As a mental health professional, you’re committed to helping individuals better cope with life’s ever-increasing psychological challenges — from eating disorders to Covid 19 anxiety. But in today’s era, several complex business-related issues also place ever-increasing demands on your time. One growing challenge in the world of insurance is something called cyber-insurance. Simply put, cyber-insurance helps protect businesses and individuals from Internet-based risks related to information technology infrastructure, information privacy, and like concerns.
Almost a third (28 percent) of data breaches in 2020 involved small businesses, according to the Verizon Business 2020 Data Breach Investigations Report (2020 DBIR).
Cyber-insurance policies are available to companies that provide healthcare services electronically — included but not limited to telemedicine platforms and providers, mHealth apps (self-service tools that allow patients to pay their bills, schedule appointments, send messages to their providers, access lab results, find physicians, and view their medical records), remote patient monitoring tools, artificial intelligence, and ePharmacies and eHealth research involving data collection and analysis.
Here are three coverage highlights of a typical cyber-insurance policy:
Ransomware is malware (a collective name for a number of malicious software variants, including viruses, ransomware and spyware) that encrypts — encodes information into — a victim’s files. The attacker then demands a ransom from the victim to restore access to the data upon payment.
For example: A hacker has encrypted all of your files and won’t unlock them until you pay a ransom. You can breathe a sigh of relief if you’ve purchased a cyber-insurance policy that covers the cost of restoring data and gets you up and running again. Also included are HIPPA-related fines, penalty and resolution agreements, and more.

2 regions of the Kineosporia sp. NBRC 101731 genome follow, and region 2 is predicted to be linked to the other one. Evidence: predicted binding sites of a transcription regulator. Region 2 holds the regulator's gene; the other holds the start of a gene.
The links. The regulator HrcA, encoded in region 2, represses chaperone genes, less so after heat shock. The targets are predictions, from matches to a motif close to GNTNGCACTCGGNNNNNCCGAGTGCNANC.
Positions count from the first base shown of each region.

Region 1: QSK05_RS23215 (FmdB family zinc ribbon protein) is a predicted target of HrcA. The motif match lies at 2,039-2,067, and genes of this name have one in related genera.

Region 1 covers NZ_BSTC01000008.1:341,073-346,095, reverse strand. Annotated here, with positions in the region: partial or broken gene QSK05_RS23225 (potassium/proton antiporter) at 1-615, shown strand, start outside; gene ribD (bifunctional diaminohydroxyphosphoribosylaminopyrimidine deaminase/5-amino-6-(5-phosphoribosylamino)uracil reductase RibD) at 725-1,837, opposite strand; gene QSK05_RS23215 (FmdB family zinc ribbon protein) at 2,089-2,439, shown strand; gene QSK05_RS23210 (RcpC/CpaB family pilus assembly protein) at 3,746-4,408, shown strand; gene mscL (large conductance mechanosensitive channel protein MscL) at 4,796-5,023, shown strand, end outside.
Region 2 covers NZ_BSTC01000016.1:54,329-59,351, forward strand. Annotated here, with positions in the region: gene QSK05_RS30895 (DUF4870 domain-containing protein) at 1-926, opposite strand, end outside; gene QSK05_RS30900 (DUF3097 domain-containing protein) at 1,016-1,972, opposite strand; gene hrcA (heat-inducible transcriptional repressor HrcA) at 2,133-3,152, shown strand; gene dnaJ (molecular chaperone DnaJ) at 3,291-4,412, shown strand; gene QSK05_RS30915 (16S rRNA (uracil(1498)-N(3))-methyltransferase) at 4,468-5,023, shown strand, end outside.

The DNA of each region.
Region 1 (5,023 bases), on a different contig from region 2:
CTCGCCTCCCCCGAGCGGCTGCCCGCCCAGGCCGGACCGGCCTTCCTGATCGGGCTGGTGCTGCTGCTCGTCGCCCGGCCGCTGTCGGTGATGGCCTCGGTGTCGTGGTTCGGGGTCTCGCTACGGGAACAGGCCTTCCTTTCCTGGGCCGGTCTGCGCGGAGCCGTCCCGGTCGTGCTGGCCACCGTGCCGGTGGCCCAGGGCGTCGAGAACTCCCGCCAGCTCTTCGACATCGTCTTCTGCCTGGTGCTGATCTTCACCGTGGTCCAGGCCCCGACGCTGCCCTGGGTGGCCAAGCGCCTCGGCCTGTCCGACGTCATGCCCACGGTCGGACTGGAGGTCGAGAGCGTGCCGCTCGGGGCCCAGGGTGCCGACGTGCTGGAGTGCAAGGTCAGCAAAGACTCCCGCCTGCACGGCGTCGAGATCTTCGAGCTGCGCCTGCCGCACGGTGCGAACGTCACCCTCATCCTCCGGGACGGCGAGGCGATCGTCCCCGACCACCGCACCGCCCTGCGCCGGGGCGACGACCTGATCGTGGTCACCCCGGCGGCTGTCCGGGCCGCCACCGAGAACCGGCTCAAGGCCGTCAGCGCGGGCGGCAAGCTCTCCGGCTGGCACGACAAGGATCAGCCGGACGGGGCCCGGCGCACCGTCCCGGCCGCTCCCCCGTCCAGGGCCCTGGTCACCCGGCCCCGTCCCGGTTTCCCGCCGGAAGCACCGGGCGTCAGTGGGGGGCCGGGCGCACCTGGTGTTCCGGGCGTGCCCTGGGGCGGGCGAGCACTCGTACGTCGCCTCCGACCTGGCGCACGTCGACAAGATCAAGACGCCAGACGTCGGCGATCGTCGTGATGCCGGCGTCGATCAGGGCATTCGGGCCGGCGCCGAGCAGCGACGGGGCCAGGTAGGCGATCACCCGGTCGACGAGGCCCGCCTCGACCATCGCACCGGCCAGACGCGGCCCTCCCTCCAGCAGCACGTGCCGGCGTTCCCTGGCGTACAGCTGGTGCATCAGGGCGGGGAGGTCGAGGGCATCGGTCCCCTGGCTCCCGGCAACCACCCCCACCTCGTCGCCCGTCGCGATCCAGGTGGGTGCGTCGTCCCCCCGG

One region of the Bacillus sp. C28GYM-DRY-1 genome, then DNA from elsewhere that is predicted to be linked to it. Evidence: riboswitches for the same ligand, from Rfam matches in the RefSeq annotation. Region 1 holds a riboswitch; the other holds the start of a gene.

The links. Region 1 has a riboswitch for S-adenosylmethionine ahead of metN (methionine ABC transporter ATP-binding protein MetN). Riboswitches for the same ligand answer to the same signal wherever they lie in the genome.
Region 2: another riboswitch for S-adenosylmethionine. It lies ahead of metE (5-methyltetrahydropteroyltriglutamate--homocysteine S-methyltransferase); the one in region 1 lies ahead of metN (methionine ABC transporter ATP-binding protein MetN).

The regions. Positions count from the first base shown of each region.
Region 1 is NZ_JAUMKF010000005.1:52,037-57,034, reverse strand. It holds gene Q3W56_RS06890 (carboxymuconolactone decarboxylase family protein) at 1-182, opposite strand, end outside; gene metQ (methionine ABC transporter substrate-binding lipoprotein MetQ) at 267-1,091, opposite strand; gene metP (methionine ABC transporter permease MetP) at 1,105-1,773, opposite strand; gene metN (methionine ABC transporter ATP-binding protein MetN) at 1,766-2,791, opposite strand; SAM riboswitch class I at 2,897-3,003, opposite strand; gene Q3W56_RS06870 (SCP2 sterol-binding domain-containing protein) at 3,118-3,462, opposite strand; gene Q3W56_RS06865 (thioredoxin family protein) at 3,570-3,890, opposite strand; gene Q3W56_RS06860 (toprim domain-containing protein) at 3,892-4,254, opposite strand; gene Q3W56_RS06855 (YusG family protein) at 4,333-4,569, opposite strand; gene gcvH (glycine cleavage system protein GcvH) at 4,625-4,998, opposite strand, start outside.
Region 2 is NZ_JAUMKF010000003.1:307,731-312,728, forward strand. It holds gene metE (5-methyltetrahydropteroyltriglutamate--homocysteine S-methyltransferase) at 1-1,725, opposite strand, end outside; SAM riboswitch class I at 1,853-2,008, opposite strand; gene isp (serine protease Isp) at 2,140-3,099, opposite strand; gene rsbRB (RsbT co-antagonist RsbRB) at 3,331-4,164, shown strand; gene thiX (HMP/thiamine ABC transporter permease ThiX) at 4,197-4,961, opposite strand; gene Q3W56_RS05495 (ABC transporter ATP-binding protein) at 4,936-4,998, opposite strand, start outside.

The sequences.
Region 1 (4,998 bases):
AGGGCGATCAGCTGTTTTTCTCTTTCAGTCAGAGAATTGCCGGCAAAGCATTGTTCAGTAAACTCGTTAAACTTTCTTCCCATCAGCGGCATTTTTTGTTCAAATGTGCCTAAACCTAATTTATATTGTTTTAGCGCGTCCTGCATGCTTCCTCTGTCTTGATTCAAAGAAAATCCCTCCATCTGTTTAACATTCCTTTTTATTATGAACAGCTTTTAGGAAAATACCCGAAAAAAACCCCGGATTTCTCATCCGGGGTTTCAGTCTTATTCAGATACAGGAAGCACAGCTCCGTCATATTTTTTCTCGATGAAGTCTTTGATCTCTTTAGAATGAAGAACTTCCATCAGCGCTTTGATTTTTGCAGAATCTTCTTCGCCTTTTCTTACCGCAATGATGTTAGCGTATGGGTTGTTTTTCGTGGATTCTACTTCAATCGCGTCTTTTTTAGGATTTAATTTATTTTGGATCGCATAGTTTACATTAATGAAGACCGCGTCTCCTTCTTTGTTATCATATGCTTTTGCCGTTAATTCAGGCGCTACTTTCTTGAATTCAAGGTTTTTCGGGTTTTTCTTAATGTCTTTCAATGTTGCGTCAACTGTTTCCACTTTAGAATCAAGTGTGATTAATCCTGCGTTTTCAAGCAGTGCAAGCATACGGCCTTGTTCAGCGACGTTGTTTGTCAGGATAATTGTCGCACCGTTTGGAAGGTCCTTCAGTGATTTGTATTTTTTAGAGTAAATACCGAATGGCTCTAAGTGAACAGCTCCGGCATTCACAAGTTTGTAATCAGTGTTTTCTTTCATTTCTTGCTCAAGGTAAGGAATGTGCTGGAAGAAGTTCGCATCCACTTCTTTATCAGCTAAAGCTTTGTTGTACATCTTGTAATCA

2. Wire Fraud and Social Engineering
First, let’s define the terms:
Wire fraud occurs when someone uses a cell phone or computer—or any device that sends information across state lines—in an attempt to defraud someone. It is a federal offense. Social engineering is the use of deception to manipulate individuals into divulging confidential or personal information that may be used for fraudulent purposes.
An example: A funds transfer request is sent to your controller by someone pretending to be the CEO of your company. (Or, if you’re a solo practitioner, imagine a more appropriate example of financial fraud.) Even if an illegitimate request like this one is fulfilled, you’re not out of pocket if you have adequate cyber-insurance coverage.
3. Phishing and Data Breaches
Phishing is the fraudulent practice of sending emails purporting to be from reputable companies in order to induce individuals to reveal personal information, such as passwords and credit card numbers.
Consider online payments, for example. With so many clients/patients paying for services online these days, if your payment system is hacked, consider the difficulties — loss of trust from clients, hours of wasted time in “making things right,” and the financial expense of fixing or installing new systems.
A cyber-insurance policy can cover liability for data breaches that involve sensitive customer information (Social Security numbers, credit card numbers, account numbers, driver’s license numbers, names ,addresses and health records).
When it comes to tech-related crime, the threats are real. I welcome the opportunity to help you figure out what you need to do to keep your data safe, secure, and private. Please give me a call or send an email. Let’s talk about it.
Mary Jane Alagheband
E.J. Coyne & Company, Inc.
“Big or small, I insure it all.”
Content provided by Women Belong member Mary Jane Alagheband